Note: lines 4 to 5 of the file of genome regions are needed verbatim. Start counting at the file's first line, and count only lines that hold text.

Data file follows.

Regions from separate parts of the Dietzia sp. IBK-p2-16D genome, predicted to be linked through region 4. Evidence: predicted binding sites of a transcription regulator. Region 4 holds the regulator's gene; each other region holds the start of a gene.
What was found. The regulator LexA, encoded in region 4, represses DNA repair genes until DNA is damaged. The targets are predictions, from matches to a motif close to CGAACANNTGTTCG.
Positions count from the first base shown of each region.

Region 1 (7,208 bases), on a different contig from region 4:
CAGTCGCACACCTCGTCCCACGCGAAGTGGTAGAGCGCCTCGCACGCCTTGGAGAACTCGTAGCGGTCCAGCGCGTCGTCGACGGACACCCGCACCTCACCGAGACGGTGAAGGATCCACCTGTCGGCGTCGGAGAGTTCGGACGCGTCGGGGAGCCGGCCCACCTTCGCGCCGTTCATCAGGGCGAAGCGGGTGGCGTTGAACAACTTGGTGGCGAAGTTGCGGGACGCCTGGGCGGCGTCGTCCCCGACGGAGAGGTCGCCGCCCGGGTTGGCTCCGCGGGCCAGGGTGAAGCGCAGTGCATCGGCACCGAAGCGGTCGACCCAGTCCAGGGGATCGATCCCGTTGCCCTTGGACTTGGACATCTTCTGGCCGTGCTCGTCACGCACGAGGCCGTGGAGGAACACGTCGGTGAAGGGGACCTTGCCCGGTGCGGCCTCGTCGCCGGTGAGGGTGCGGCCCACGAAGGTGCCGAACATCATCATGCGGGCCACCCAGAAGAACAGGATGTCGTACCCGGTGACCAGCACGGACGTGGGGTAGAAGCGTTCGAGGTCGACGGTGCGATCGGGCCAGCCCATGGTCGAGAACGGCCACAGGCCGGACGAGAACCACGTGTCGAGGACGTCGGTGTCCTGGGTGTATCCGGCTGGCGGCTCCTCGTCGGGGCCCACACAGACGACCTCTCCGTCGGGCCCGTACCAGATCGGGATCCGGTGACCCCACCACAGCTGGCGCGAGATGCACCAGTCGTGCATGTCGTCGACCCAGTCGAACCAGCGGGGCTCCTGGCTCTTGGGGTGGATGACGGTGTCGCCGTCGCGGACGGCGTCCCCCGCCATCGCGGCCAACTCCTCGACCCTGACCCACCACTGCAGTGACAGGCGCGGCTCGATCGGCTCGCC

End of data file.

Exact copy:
Region 1 (7,208 bases), on a different contig from region 4:
CAGTCGCACACCTCGTCCCACGCGAAGTGGTAGAGCGCCTCGCACGCCTTGGAGAACTCGTAGCGGTCCAGCGCGTCGTCGACGGACACCCGCACCTCACCGAGACGGTGAAGGATCCACCTGTCGGCGTCGGAGAGTTCGGACGCGTCGGGGAGCCGGCCCACCTTCGCGCCGTTCATCAGGGCGAAGCGGGTGGCGTTGAACAACTTGGTGGCGAAGTTGCGGGACGCCTGGGCGGCGTCGTCCCCGACGGAGAGGTCGCCGCCCGGGTTGGCTCCGCGGGCCAGGGTGAAGCGCAGTGCATCGGCACCGAAGCGGTCGACCCAGTCCAGGGGATCGATCCCGTTGCCCTTGGACTTGGACATCTTCTGGCCGTGCTCGTCACGCACGAGGCCGTGGAGGAACACGTCGGTGAAGGGGACCTTGCCCGGTGCGGCCTCGTCGCCGGTGAGGGTGCGGCCCACGAAGGTGCCGAACATCATCATGCGGGCCACCCAGAAGAACAGGATGTCGTACCCGGTGACCAGCACGGACGTGGGGTAGAAGCGTTCGAGGTCGACGGTGCGATCGGGCCAGCCCATGGTCGAGAACGGCCACAGGCCGGACGAGAACCACGTGTCGAGGACGTCGGTGTCCTGGGTGTATCCGGCTGGCGGCTCCTCGTCGGGGCCCACACAGACGACCTCTCCGTCGGGCCCGTACCAGATCGGGATCCGGTGACCCCACCACAGCTGGCGCGAGATGCACCAGTCGTGCATGTCGTCGACCCAGTCGAACCAGCGGGGCTCCTGGCTCTTGGGGTGGATGACGGTGTCGCCGTCGCGGACGGCGTCCCCCGCCATCGCGGCCAACTCCTCGACCCTGACCCACCACTGCAGTGACAGGCGCGGCTCGATCGGCTCGCC